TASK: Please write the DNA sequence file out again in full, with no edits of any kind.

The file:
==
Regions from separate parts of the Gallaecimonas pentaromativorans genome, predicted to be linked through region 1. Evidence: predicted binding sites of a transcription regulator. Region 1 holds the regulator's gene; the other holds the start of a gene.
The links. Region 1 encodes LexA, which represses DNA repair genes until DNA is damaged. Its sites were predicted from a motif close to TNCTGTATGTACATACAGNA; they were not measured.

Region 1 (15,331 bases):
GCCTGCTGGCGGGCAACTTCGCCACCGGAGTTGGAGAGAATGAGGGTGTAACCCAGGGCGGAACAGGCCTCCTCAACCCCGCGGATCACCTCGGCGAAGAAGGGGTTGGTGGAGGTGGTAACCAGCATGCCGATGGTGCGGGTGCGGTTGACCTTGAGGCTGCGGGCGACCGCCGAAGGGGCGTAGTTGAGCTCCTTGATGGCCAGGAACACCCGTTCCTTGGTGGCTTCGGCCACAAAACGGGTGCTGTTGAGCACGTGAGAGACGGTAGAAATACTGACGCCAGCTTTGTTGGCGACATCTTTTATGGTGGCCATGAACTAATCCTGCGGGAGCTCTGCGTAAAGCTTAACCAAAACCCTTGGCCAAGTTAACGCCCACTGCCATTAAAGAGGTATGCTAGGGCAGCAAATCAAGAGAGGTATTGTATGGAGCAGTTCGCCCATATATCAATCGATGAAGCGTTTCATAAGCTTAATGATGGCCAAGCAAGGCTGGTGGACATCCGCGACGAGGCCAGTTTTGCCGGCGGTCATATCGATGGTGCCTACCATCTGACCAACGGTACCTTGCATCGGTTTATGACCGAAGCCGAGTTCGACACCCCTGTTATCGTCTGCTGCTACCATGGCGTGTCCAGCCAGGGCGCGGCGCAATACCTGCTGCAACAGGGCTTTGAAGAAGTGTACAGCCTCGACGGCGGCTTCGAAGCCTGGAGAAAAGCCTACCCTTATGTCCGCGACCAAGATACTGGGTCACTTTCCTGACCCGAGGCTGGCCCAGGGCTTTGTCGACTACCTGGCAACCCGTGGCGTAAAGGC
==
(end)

Regions from separate parts of the Gallaecimonas pentaromativorans genome, predicted to be linked through region 1. Evidence: predicted binding sites of a transcription regulator. Region 1 holds the regulator's gene; the other holds the start of a gene.
The links. Region 1 encodes LexA, which represses DNA repair genes until DNA is damaged. Its sites were predicted from a motif close to TNCTGTATGTACATACAGNA; they were not measured.

Region 1 (15,331 bases):
GCCTGCTGGCGGGCAACTTCGCCACCGGAGTTGGAGAGAATGAGGGTGTAACCCAGGGCGGAACAGGCCTCCTCAACCCCGCGGATCACCTCGGCGAAGAAGGGGTTGGTGGAGGTGGTAACCAGCATGCCGATGGTGCGGGTGCGGTTGACCTTGAGGCTGCGGGCGACCGCCGAAGGGGCGTAGTTGAGCTCCTTGATGGCCAGGAACACCCGTTCCTTGGTGGCTTCGGCCACAAAACGGGTGCTGTTGAGCACGTGAGAGACGGTAGAAATACTGACGCCAGCTTTGTTGGCGACATCTTTTATGGTGGCCATGAACTAATCCTGCGGGAGCTCTGCGTAAAGCTTAACCAAAACCCTTGGCCAAGTTAACGCCCACTGCCATTAAAGAGGTATGCTAGGGCAGCAAATCAAGAGAGGTATTGTATGGAGCAGTTCGCCCATATATCAATCGATGAAGCGTTTCATAAGCTTAATGATGGCCAAGCAAGGCTGGTGGACATCCGCGACGAGGCCAGTTTTGCCGGCGGTCATATCGATGGTGCCTACCATCTGACCAACGGTACCTTGCATCGGTTTATGACCGAAGCCGAGTTCGACACCCCTGTTATCGTCTGCTGCTACCATGGCGTGTCCAGCCAGGGCGCGGCGCAATACCTGCTGCAACAGGGCTTTGAAGAAGTGTACAGCCTCGACGGCGGCTTCGAAGCCTGGAGAAAAGCCTACCCTTATGTCCGCGACCAAGATACTGGGTCACTTTCCTGACCCGAGGCTGGCCCAGGGCTTTGTCGACTACCTGGCAACCCGTGGCGTAAAGGC